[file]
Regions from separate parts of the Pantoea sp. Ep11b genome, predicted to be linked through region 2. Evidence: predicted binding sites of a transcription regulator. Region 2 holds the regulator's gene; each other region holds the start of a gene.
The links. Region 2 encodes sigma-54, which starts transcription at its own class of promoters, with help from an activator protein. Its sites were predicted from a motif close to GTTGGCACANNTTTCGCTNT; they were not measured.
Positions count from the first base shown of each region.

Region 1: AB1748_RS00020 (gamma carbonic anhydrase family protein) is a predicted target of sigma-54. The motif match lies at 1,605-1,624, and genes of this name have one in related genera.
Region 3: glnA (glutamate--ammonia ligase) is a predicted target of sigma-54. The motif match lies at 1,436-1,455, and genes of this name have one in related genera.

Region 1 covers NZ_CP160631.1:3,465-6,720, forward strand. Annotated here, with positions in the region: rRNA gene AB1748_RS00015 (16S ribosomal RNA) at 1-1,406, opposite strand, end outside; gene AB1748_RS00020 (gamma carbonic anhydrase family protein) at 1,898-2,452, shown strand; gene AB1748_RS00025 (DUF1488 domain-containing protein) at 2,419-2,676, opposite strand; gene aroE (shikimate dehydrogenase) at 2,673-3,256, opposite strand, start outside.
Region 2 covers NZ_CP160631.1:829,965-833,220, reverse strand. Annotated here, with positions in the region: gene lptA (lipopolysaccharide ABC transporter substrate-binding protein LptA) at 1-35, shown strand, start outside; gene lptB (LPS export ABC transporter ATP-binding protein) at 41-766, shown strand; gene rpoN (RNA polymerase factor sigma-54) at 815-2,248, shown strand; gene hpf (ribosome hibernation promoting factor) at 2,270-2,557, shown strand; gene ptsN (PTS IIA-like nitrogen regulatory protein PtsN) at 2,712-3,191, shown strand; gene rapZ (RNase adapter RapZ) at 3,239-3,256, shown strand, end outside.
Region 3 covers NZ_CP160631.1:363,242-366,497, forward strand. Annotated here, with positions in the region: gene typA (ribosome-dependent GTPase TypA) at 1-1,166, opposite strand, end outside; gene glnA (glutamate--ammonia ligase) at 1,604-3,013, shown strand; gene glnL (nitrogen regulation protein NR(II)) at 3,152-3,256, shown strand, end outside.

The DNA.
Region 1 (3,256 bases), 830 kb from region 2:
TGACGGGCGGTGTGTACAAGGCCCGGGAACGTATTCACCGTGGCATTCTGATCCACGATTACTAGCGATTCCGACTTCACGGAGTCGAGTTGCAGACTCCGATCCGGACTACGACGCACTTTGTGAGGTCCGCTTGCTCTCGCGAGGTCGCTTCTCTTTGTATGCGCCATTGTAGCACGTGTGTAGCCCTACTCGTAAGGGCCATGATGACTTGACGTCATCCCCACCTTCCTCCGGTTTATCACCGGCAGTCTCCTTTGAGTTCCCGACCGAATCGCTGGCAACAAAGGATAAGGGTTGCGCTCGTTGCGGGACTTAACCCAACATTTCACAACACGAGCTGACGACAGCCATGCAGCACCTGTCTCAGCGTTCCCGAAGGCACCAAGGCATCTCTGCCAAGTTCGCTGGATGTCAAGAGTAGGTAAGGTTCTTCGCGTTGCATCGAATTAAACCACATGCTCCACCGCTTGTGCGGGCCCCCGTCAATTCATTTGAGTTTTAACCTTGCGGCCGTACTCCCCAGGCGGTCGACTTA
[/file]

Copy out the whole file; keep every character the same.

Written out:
Regions from separate parts of the Pantoea sp. Ep11b genome, predicted to be linked through region 2. Evidence: predicted binding sites of a transcription regulator. Region 2 holds the regulator's gene; each other region holds the start of a gene.
The links. Region 2 encodes sigma-54, which starts transcription at its own class of promoters, with help from an activator protein. Its sites were predicted from a motif close to GTTGGCACANNTTTCGCTNT; they were not measured.
Positions count from the first base shown of each region.

Region 1: AB1748_RS00020 (gamma carbonic anhydrase family protein) is a predicted target of sigma-54. The motif match lies at 1,605-1,624, and genes of this name have one in related genera.
Region 3: glnA (glutamate--ammonia ligase) is a predicted target of sigma-54. The motif match lies at 1,436-1,455, and genes of this name have one in related genera.

Region 1 covers NZ_CP160631.1:3,465-6,720, forward strand. Annotated here, with positions in the region: rRNA gene AB1748_RS00015 (16S ribosomal RNA) at 1-1,406, opposite strand, end outside; gene AB1748_RS00020 (gamma carbonic anhydrase family protein) at 1,898-2,452, shown strand; gene AB1748_RS00025 (DUF1488 domain-containing protein) at 2,419-2,676, opposite strand; gene aroE (shikimate dehydrogenase) at 2,673-3,256, opposite strand, start outside.
Region 2 covers NZ_CP160631.1:829,965-833,220, reverse strand. Annotated here, with positions in the region: gene lptA (lipopolysaccharide ABC transporter substrate-binding protein LptA) at 1-35, shown strand, start outside; gene lptB (LPS export ABC transporter ATP-binding protein) at 41-766, shown strand; gene rpoN (RNA polymerase factor sigma-54) at 815-2,248, shown strand; gene hpf (ribosome hibernation promoting factor) at 2,270-2,557, shown strand; gene ptsN (PTS IIA-like nitrogen regulatory protein PtsN) at 2,712-3,191, shown strand; gene rapZ (RNase adapter RapZ) at 3,239-3,256, shown strand, end outside.
Region 3 covers NZ_CP160631.1:363,242-366,497, forward strand. Annotated here, with positions in the region: gene typA (ribosome-dependent GTPase TypA) at 1-1,166, opposite strand, end outside; gene glnA (glutamate--ammonia ligase) at 1,604-3,013, shown strand; gene glnL (nitrogen regulation protein NR(II)) at 3,152-3,256, shown strand, end outside.

The DNA.
Region 1 (3,256 bases), 830 kb from region 2:
TGACGGGCGGTGTGTACAAGGCCCGGGAACGTATTCACCGTGGCATTCTGATCCACGATTACTAGCGATTCCGACTTCACGGAGTCGAGTTGCAGACTCCGATCCGGACTACGACGCACTTTGTGAGGTCCGCTTGCTCTCGCGAGGTCGCTTCTCTTTGTATGCGCCATTGTAGCACGTGTGTAGCCCTACTCGTAAGGGCCATGATGACTTGACGTCATCCCCACCTTCCTCCGGTTTATCACCGGCAGTCTCCTTTGAGTTCCCGACCGAATCGCTGGCAACAAAGGATAAGGGTTGCGCTCGTTGCGGGACTTAACCCAACATTTCACAACACGAGCTGACGACAGCCATGCAGCACCTGTCTCAGCGTTCCCGAAGGCACCAAGGCATCTCTGCCAAGTTCGCTGGATGTCAAGAGTAGGTAAGGTTCTTCGCGTTGCATCGAATTAAACCACATGCTCCACCGCTTGTGCGGGCCCCCGTCAATTCATTTGAGTTTTAACCTTGCGGCCGTACTCCCCAGGCGGTCGACTTA